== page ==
VW calls for state aid

The VW supervisory board chairman warns of corporate bankruptcies in the supplier industry – and urges more government aid, for example for the expansion of the charging infrastructure.

VW supervisory board chairman Hans Dieter Pötsch

VAgainst the background of rising corona infections across Europe, Volkswagen is demanding more state aid for the automotive industry. The chairman of the supervisory board of the world’s largest car manufacturer, Hans Dieter Pötsch, called the current environment on Tuesday “more than worrying”. A second large-scale closure (lockdown) must urgently be prevented. He expects politicians to “prepare for a further deterioration in the economic framework”. He hopes that she will “prepare early for the coming autumn and winter”.

It is becoming critical for some small and medium-sized providers, especially among suppliers. “The pressure to act is increasing to prevent bankruptcies,” said Pötsch. The easiest way to do this is to improve the automaker’s production and sales. This was also the topic of a video conference with top politicians from the federal and state levels with the automotive industry on Tuesday.

With this in mind, he made specific proposals such as expanding the charging infrastructure for electric vehicles or promoting sales of modern, environmentally friendly trucks and buses. He brought into play improved depreciation of machines or commercial vehicles on the part of buyers.

In case customer trust comes back

Pötsch said that politicians had to review ongoing programs for their effectiveness and take appropriate action. Funds whose money is not called should be reallocated and made available to those in high demand, which is the case for the promotion of electric vehicles, for example. “If necessary, new measures must be decided in order to cope with this exceptional situation,” said Pötsch. Last but not least, he is placing his hopes on the EU Corona Fund, which contains money for innovations.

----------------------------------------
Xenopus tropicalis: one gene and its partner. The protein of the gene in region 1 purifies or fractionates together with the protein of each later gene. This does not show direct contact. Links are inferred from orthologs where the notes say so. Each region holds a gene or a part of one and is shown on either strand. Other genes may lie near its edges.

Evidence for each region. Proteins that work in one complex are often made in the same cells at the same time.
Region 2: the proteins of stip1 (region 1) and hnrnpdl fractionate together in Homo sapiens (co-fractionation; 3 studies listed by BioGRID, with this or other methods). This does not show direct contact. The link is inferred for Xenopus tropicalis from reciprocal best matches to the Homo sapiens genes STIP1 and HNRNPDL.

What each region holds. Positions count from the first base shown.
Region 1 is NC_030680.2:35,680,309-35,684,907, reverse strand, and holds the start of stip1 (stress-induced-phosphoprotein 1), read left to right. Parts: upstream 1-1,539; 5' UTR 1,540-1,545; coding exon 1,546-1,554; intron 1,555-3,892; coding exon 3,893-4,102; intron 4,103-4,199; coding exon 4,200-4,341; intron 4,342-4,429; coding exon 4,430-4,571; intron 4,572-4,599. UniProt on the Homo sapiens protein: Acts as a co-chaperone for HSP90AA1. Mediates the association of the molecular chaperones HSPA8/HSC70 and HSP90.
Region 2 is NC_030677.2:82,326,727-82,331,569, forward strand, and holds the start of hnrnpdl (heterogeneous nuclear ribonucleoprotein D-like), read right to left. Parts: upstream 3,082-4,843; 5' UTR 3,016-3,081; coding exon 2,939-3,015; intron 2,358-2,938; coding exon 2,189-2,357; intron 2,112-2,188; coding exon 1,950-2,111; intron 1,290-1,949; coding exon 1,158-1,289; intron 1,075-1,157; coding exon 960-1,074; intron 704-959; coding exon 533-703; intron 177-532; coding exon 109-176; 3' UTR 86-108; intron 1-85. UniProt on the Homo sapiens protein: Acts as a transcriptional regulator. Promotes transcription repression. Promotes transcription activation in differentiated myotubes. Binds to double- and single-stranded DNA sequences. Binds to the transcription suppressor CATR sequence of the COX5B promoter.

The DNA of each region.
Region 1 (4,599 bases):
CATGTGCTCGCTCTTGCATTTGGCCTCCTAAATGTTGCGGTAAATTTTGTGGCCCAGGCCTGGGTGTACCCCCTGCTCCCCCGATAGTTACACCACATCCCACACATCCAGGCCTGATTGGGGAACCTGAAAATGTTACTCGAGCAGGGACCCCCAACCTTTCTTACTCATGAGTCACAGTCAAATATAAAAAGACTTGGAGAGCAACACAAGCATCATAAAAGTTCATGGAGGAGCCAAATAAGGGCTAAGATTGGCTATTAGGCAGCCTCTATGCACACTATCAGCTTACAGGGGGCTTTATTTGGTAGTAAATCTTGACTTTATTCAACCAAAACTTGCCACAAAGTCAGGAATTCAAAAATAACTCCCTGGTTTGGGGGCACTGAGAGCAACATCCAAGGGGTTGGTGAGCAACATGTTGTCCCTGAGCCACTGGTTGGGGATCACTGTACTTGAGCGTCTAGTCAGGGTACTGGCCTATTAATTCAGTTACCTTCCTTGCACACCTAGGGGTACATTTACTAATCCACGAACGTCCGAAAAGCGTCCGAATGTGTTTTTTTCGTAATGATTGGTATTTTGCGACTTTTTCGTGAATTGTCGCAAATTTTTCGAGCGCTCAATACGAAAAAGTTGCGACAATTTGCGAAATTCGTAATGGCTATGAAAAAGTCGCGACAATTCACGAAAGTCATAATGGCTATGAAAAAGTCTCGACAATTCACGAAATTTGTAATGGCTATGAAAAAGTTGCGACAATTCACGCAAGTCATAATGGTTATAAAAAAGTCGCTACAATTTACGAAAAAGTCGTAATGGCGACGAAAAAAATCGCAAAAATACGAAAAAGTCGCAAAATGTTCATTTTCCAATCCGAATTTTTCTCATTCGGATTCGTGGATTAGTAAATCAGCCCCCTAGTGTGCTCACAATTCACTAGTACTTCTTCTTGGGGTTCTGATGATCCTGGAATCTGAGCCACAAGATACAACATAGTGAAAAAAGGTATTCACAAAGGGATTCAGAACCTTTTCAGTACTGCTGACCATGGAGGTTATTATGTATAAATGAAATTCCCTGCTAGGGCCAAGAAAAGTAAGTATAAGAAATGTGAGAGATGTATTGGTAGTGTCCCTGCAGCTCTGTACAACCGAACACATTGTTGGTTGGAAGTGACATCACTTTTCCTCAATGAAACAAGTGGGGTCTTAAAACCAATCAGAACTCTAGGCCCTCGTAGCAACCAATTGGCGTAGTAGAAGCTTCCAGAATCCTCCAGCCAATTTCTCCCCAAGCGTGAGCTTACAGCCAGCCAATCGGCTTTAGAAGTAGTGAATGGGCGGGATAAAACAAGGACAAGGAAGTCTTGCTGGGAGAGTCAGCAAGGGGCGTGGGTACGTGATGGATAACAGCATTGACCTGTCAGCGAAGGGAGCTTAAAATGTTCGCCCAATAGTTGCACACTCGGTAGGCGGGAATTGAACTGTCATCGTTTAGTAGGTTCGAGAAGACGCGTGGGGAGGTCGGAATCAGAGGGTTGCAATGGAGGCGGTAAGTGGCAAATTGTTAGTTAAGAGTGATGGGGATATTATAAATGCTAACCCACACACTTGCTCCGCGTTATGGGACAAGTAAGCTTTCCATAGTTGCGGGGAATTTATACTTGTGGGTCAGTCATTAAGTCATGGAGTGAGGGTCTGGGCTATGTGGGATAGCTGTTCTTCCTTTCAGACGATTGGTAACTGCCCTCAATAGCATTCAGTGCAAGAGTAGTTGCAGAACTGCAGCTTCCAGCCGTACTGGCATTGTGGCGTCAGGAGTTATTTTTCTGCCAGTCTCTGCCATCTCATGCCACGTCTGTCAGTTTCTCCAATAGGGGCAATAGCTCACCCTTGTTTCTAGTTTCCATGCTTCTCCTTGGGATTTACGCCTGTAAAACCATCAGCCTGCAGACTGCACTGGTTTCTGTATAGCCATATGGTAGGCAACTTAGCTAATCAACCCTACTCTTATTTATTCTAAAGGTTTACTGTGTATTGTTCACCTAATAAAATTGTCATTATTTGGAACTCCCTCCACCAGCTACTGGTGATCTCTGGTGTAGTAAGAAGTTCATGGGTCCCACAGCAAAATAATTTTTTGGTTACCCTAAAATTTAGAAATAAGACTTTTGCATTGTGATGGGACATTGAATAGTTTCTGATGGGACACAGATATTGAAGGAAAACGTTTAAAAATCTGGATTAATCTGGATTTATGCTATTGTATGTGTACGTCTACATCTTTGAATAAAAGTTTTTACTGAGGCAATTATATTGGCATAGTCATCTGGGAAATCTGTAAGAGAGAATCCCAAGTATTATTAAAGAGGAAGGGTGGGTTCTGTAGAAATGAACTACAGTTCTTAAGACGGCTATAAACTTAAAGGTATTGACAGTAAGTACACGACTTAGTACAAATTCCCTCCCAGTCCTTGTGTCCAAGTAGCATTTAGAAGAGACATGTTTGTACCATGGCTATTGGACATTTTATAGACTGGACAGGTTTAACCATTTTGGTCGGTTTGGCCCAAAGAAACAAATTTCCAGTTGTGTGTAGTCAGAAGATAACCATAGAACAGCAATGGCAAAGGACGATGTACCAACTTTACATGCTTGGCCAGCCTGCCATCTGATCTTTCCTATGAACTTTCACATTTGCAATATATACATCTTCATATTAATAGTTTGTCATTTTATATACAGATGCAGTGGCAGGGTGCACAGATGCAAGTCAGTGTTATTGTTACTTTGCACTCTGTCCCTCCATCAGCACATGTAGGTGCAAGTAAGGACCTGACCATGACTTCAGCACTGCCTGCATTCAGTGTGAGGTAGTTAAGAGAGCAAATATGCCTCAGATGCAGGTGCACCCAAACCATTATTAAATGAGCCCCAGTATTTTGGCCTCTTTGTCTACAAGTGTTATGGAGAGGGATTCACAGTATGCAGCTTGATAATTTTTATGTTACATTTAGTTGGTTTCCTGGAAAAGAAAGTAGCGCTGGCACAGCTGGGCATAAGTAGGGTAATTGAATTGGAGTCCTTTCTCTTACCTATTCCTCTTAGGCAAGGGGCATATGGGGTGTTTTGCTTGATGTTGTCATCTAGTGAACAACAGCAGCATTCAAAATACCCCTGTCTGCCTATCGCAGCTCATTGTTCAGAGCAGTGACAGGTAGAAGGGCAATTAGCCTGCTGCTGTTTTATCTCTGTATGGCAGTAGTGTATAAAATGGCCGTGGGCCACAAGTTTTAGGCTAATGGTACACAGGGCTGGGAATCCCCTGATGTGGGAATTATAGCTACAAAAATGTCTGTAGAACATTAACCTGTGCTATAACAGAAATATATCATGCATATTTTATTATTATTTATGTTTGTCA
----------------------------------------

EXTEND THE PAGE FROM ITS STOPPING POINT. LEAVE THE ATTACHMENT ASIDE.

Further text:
The important thing is to “robustly position” the economy and the automotive industry that supports it, said the Austrian, who is also President of the German-Austrian Chamber of Commerce. Pötsch praised the extension of the short-time allowance as an example. That goes a long way towards dampening people’s worries about the economic consequences of the pandemic.

He sees these concerns as the reason for the latent reluctance to buy from which companies such as VW are currently suffering in the mass segment. While business with fleet operators and also in the upper private customer segment has stabilized and is almost at the pre-Corona level, demand remains subdued in other areas. The capacity utilization is “beyond 80 percent”, but this is not sufficient in view of the high capital intensity of the business. That is why you need “very good capacity utilization in order to get back to a reasonable income situation”.

On the other hand, the camps are sometimes so empty that VW will “run a whole series of extra shifts in the rest of the year”. He also assumes that the proportion of short-time work can be further reduced. However, the result from the time before Corona will not be achieved until 2022 at the earliest, and possibly not until 2023 – if customer trust comes back.